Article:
Thursday, January 10, 2013

Deception: Pilot (1.1)

A murder mystery is probably the easiest hook in terms of plotting. You've got the body, even better when said body lived a life that was all kinds of shady, a scattering of vaguely intense and mysterious murder suspects, an abundance of potential motives, and voila! Instant audience bait. Deception breaks zero new ground when it comes to its central murder mystery, but the inherent intrigue of the format at least makes this pilot episode somewhat engrossing, enough at least to distract from the red flags everywhere else.

Deception sees Meagan Good's hottie cop infiltrating a fancy-pants San Francisco-based dynasty to investigate the mysterious death of their eldest daughter, her one-time best friend when her mother worked as the family's housekeeper. Good's casting, finally capitalizing on the shiny charisma she's brought to the biz for what feels like a century, adds an undercurrent of socioeconomic/racial intrigue to proceedings -- something this episode ignores but which should prove fruitful in the future if the PTB have any balls. Because it's sort of the one area of distinction here. Deception does little with its premise, the one revelation with bite being that the murdered girl's sister is actually her daughter, but that's still something pretty familiar to any casual Aaron Spelling fan.

You can sort of see the reasoning behind the lack of racial awareness, primarily because actually addressing it could go against the whole 'colorblind' thing series creator Liz Heldens has spoken about, but it seems like a waste to ignore the one thing setting Deception apart from the various 'high society' soaps that came before it, as well as the show airing just one night earlier on a rival network. Here we have a strong black woman descended from hired help, who once found herself crossing class barriers enough to have a teenage romance with a rich white boy, something that surely would have ruffled somebody's feathers. But Deception chooses to bypass any of that potential, resulting in a show that feels guarded and withdrawn, relying on familiar tricks instead of pushing forward.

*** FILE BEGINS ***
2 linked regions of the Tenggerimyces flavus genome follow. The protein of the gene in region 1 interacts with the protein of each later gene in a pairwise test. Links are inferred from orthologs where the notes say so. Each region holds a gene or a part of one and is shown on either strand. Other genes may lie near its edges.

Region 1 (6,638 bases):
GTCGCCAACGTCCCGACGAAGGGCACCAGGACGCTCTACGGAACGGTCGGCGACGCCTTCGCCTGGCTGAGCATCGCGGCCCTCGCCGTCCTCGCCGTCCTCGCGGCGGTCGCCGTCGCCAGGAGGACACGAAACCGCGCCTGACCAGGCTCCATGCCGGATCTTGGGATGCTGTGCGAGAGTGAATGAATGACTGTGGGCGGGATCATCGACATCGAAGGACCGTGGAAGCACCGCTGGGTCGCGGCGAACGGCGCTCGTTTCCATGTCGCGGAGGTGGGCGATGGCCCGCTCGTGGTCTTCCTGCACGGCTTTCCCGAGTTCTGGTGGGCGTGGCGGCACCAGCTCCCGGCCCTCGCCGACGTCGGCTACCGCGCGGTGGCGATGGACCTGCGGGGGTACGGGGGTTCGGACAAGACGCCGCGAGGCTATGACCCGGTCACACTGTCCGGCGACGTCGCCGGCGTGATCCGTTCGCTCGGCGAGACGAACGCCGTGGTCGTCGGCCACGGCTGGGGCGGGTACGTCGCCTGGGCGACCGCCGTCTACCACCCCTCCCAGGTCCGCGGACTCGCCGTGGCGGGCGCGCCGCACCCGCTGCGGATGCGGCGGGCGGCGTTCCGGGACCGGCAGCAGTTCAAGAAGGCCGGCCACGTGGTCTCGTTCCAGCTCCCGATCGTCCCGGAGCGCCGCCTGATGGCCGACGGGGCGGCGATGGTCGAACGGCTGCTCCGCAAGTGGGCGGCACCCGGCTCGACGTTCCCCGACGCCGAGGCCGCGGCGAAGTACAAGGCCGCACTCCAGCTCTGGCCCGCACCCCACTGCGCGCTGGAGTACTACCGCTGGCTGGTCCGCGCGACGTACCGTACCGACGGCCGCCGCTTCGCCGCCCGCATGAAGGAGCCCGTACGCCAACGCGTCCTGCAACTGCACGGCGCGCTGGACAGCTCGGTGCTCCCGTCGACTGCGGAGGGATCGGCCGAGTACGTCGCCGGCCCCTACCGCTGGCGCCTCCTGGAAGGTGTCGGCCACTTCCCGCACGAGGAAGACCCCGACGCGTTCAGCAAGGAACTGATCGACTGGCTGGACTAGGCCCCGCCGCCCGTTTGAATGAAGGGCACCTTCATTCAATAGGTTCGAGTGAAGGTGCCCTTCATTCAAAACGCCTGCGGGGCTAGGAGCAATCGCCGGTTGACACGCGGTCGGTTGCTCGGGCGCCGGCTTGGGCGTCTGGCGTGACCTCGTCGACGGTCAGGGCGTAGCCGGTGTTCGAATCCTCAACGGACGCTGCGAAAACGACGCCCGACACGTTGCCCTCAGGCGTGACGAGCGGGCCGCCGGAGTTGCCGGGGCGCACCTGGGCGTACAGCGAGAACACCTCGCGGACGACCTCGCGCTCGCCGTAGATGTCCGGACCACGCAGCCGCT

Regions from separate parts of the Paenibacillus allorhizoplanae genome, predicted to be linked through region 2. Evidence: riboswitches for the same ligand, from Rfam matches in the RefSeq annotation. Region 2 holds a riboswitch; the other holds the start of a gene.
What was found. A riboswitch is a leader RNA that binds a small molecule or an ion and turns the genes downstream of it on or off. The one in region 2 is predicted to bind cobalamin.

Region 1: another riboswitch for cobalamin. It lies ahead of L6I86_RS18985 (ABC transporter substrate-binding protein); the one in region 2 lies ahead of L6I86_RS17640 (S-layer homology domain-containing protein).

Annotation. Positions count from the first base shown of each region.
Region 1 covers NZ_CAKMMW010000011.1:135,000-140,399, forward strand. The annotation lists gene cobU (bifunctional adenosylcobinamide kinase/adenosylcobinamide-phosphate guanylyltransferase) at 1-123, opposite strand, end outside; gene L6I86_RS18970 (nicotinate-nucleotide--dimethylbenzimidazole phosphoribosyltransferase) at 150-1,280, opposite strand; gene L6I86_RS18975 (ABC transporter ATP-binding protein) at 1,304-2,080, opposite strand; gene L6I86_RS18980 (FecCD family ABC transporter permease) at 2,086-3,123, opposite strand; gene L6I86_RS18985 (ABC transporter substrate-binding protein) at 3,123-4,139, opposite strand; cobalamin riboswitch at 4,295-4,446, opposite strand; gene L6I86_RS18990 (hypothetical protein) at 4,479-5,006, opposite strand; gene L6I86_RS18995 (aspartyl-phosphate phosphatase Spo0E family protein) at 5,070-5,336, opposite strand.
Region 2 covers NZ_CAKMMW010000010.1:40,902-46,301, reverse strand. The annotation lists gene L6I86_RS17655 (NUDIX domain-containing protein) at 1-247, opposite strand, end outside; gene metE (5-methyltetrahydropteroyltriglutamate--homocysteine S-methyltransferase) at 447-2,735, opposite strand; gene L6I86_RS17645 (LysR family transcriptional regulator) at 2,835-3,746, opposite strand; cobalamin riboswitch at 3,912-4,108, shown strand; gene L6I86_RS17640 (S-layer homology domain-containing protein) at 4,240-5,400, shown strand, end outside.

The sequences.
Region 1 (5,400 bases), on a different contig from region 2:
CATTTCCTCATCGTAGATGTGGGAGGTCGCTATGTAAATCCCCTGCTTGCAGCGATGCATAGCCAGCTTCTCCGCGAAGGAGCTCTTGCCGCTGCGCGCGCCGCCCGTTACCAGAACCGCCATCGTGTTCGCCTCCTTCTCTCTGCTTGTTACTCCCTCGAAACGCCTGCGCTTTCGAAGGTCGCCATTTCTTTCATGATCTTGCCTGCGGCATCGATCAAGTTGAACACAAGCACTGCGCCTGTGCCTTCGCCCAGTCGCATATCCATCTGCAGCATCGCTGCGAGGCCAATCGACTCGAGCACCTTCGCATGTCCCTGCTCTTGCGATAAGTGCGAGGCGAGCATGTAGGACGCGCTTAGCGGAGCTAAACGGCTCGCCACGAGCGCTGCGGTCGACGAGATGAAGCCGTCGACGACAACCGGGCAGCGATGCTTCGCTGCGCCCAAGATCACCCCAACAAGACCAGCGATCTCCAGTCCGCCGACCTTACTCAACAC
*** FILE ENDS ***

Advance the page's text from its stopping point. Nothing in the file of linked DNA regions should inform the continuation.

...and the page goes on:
Those familiar tricks aren't fresh, of course, but their familiarity to us at home unsurprisingly breeds successful intrigue. Sex tapes, love triangles and shrieky conflict are all present and correct, performed with game conviction by an enjoyable cast: the wonderful Victor Garber appropriately shifty as the family patriarch, Tate Donovan sleazy and ambiguous, along with a show-stealing performance from a newbie named Ella Rae Peck, who grants her 'whiny kid sister' character a ton more levels than were probably on the page. Only Katherine LaNasa sinks the ensemble, wildly overplaying her boozing wife role until it resembles iffy community theatre.

But maybe LaNasa will turn out to be Deception's secret weapon. It's a series that so far appears to have all of its cards out on the table, from the workplace drama to the various 'issues' plaguing each member of the ensemble (Alcoholic? Check! Cokehead? Check!), but seems crying out for something at all radical. They could make race a factor, or instead take the easier option and have the cast follow LaNasa's lead in the campy, set-fire-to-any-shred-of-legitimacy stakes, at least making things a little perky in the process. Regardless, I'll probably stick around for a while, anyway. Murder mysteries tend to do that. C

Writer Liz Heldens Director Peter Horton

1 comment:

  1. Funny, I thought Ella Peck was horrible, grating and cliche while Katherine LaNasa was the vampy standout!